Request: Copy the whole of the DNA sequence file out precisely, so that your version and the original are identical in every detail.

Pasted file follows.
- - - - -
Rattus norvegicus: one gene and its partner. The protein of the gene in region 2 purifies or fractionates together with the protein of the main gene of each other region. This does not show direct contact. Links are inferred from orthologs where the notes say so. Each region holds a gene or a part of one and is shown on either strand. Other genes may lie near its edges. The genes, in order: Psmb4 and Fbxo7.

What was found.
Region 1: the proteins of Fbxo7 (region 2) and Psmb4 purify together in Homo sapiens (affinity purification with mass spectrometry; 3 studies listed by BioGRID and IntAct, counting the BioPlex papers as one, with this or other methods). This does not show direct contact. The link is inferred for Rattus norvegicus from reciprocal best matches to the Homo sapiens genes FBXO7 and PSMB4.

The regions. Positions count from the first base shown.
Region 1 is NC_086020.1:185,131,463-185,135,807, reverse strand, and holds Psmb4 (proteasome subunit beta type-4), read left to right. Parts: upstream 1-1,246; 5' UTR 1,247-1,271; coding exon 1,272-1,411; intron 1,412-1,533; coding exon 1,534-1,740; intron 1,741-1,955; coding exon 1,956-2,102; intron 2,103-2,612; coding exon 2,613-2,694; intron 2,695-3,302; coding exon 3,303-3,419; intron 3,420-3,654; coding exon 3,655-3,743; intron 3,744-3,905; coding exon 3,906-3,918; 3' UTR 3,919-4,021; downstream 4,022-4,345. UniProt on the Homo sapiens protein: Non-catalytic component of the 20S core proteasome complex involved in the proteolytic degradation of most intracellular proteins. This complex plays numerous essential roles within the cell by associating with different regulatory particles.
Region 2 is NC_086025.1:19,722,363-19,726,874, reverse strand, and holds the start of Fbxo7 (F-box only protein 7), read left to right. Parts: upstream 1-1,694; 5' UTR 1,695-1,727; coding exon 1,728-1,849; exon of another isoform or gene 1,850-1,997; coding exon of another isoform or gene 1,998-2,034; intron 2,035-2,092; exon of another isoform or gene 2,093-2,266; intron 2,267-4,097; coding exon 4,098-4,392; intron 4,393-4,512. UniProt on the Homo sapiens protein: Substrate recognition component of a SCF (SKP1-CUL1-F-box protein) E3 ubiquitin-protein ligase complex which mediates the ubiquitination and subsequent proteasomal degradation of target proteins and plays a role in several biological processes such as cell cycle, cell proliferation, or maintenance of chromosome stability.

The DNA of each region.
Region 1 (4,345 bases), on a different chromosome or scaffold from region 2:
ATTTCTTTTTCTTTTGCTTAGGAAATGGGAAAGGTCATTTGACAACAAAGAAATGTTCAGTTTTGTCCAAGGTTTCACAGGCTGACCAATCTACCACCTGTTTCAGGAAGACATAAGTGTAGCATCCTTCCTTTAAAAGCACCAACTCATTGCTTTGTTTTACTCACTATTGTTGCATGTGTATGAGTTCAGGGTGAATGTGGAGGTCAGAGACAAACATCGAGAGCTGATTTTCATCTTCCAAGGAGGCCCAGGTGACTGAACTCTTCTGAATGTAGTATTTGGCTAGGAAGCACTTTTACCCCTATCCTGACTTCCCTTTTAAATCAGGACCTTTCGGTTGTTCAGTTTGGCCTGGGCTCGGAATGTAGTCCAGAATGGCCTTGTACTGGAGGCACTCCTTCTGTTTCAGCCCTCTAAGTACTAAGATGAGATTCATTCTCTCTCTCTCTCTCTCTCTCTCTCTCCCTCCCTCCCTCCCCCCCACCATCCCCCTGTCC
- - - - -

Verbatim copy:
Rattus norvegicus: one gene and its partner. The protein of the gene in region 2 purifies or fractionates together with the protein of the main gene of each other region. This does not show direct contact. Links are inferred from orthologs where the notes say so. Each region holds a gene or a part of one and is shown on either strand. Other genes may lie near its edges. The genes, in order: Psmb4 and Fbxo7.

What was found.
Region 1: the proteins of Fbxo7 (region 2) and Psmb4 purify together in Homo sapiens (affinity purification with mass spectrometry; 3 studies listed by BioGRID and IntAct, counting the BioPlex papers as one, with this or other methods). This does not show direct contact. The link is inferred for Rattus norvegicus from reciprocal best matches to the Homo sapiens genes FBXO7 and PSMB4.

The regions. Positions count from the first base shown.
Region 1 is NC_086020.1:185,131,463-185,135,807, reverse strand, and holds Psmb4 (proteasome subunit beta type-4), read left to right. Parts: upstream 1-1,246; 5' UTR 1,247-1,271; coding exon 1,272-1,411; intron 1,412-1,533; coding exon 1,534-1,740; intron 1,741-1,955; coding exon 1,956-2,102; intron 2,103-2,612; coding exon 2,613-2,694; intron 2,695-3,302; coding exon 3,303-3,419; intron 3,420-3,654; coding exon 3,655-3,743; intron 3,744-3,905; coding exon 3,906-3,918; 3' UTR 3,919-4,021; downstream 4,022-4,345. UniProt on the Homo sapiens protein: Non-catalytic component of the 20S core proteasome complex involved in the proteolytic degradation of most intracellular proteins. This complex plays numerous essential roles within the cell by associating with different regulatory particles.
Region 2 is NC_086025.1:19,722,363-19,726,874, reverse strand, and holds the start of Fbxo7 (F-box only protein 7), read left to right. Parts: upstream 1-1,694; 5' UTR 1,695-1,727; coding exon 1,728-1,849; exon of another isoform or gene 1,850-1,997; coding exon of another isoform or gene 1,998-2,034; intron 2,035-2,092; exon of another isoform or gene 2,093-2,266; intron 2,267-4,097; coding exon 4,098-4,392; intron 4,393-4,512. UniProt on the Homo sapiens protein: Substrate recognition component of a SCF (SKP1-CUL1-F-box protein) E3 ubiquitin-protein ligase complex which mediates the ubiquitination and subsequent proteasomal degradation of target proteins and plays a role in several biological processes such as cell cycle, cell proliferation, or maintenance of chromosome stability.

The DNA of each region.
Region 1 (4,345 bases), on a different chromosome or scaffold from region 2:
ATTTCTTTTTCTTTTGCTTAGGAAATGGGAAAGGTCATTTGACAACAAAGAAATGTTCAGTTTTGTCCAAGGTTTCACAGGCTGACCAATCTACCACCTGTTTCAGGAAGACATAAGTGTAGCATCCTTCCTTTAAAAGCACCAACTCATTGCTTTGTTTTACTCACTATTGTTGCATGTGTATGAGTTCAGGGTGAATGTGGAGGTCAGAGACAAACATCGAGAGCTGATTTTCATCTTCCAAGGAGGCCCAGGTGACTGAACTCTTCTGAATGTAGTATTTGGCTAGGAAGCACTTTTACCCCTATCCTGACTTCCCTTTTAAATCAGGACCTTTCGGTTGTTCAGTTTGGCCTGGGCTCGGAATGTAGTCCAGAATGGCCTTGTACTGGAGGCACTCCTTCTGTTTCAGCCCTCTAAGTACTAAGATGAGATTCATTCTCTCTCTCTCTCTCTCTCTCTCTCTCCCTCCCTCCCTCCCCCCCACCATCCCCCTGTCC